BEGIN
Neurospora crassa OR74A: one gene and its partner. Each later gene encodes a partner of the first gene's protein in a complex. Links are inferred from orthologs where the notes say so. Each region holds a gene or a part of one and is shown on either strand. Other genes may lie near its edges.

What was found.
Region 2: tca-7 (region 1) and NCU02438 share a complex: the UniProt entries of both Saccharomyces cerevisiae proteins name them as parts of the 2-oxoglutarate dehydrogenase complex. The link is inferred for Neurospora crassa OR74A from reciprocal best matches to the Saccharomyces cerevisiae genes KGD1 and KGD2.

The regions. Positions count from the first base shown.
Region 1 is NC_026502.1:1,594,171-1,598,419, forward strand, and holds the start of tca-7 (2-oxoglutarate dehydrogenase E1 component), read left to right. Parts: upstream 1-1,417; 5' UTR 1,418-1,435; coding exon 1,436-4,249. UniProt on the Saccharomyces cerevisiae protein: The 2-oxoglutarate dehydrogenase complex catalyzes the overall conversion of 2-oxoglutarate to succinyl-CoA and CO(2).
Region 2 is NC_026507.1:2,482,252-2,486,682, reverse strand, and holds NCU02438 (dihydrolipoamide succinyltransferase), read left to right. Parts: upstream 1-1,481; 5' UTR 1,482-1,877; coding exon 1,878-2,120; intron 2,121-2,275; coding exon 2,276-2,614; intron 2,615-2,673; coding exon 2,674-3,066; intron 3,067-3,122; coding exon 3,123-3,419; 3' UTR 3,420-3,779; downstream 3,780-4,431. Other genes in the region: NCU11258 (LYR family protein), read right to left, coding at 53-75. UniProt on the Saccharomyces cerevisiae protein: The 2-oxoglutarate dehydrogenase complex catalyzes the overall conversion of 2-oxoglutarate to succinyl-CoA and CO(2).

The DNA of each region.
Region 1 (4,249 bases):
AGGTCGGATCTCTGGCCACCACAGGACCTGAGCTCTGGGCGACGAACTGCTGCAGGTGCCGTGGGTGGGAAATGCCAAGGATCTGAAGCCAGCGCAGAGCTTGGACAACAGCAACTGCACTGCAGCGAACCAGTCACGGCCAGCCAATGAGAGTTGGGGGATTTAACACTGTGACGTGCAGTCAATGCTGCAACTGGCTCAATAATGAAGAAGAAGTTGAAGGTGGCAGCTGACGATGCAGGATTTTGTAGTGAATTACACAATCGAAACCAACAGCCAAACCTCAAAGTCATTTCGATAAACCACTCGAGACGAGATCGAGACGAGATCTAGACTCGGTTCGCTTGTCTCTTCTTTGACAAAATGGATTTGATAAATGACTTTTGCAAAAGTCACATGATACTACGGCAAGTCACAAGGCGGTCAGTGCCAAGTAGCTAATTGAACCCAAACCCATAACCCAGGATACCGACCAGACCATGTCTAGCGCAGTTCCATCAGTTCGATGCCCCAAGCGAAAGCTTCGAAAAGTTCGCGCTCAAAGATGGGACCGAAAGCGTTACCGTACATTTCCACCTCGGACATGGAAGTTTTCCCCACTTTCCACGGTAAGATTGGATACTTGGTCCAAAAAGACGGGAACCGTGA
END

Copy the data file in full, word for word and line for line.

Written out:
Neurospora crassa OR74A: one gene and its partner. Each later gene encodes a partner of the first gene's protein in a complex. Links are inferred from orthologs where the notes say so. Each region holds a gene or a part of one and is shown on either strand. Other genes may lie near its edges.

What was found.
Region 2: tca-7 (region 1) and NCU02438 share a complex: the UniProt entries of both Saccharomyces cerevisiae proteins name them as parts of the 2-oxoglutarate dehydrogenase complex. The link is inferred for Neurospora crassa OR74A from reciprocal best matches to the Saccharomyces cerevisiae genes KGD1 and KGD2.

The regions. Positions count from the first base shown.
Region 1 is NC_026502.1:1,594,171-1,598,419, forward strand, and holds the start of tca-7 (2-oxoglutarate dehydrogenase E1 component), read left to right. Parts: upstream 1-1,417; 5' UTR 1,418-1,435; coding exon 1,436-4,249. UniProt on the Saccharomyces cerevisiae protein: The 2-oxoglutarate dehydrogenase complex catalyzes the overall conversion of 2-oxoglutarate to succinyl-CoA and CO(2).
Region 2 is NC_026507.1:2,482,252-2,486,682, reverse strand, and holds NCU02438 (dihydrolipoamide succinyltransferase), read left to right. Parts: upstream 1-1,481; 5' UTR 1,482-1,877; coding exon 1,878-2,120; intron 2,121-2,275; coding exon 2,276-2,614; intron 2,615-2,673; coding exon 2,674-3,066; intron 3,067-3,122; coding exon 3,123-3,419; 3' UTR 3,420-3,779; downstream 3,780-4,431. Other genes in the region: NCU11258 (LYR family protein), read right to left, coding at 53-75. UniProt on the Saccharomyces cerevisiae protein: The 2-oxoglutarate dehydrogenase complex catalyzes the overall conversion of 2-oxoglutarate to succinyl-CoA and CO(2).

The DNA of each region.
Region 1 (4,249 bases):
AGGTCGGATCTCTGGCCACCACAGGACCTGAGCTCTGGGCGACGAACTGCTGCAGGTGCCGTGGGTGGGAAATGCCAAGGATCTGAAGCCAGCGCAGAGCTTGGACAACAGCAACTGCACTGCAGCGAACCAGTCACGGCCAGCCAATGAGAGTTGGGGGATTTAACACTGTGACGTGCAGTCAATGCTGCAACTGGCTCAATAATGAAGAAGAAGTTGAAGGTGGCAGCTGACGATGCAGGATTTTGTAGTGAATTACACAATCGAAACCAACAGCCAAACCTCAAAGTCATTTCGATAAACCACTCGAGACGAGATCGAGACGAGATCTAGACTCGGTTCGCTTGTCTCTTCTTTGACAAAATGGATTTGATAAATGACTTTTGCAAAAGTCACATGATACTACGGCAAGTCACAAGGCGGTCAGTGCCAAGTAGCTAATTGAACCCAAACCCATAACCCAGGATACCGACCAGACCATGTCTAGCGCAGTTCCATCAGTTCGATGCCCCAAGCGAAAGCTTCGAAAAGTTCGCGCTCAAAGATGGGACCGAAAGCGTTACCGTACATTTCCACCTCGGACATGGAAGTTTTCCCCACTTTCCACGGTAAGATTGGATACTTGGTCCAAAAAGACGGGAACCGTGA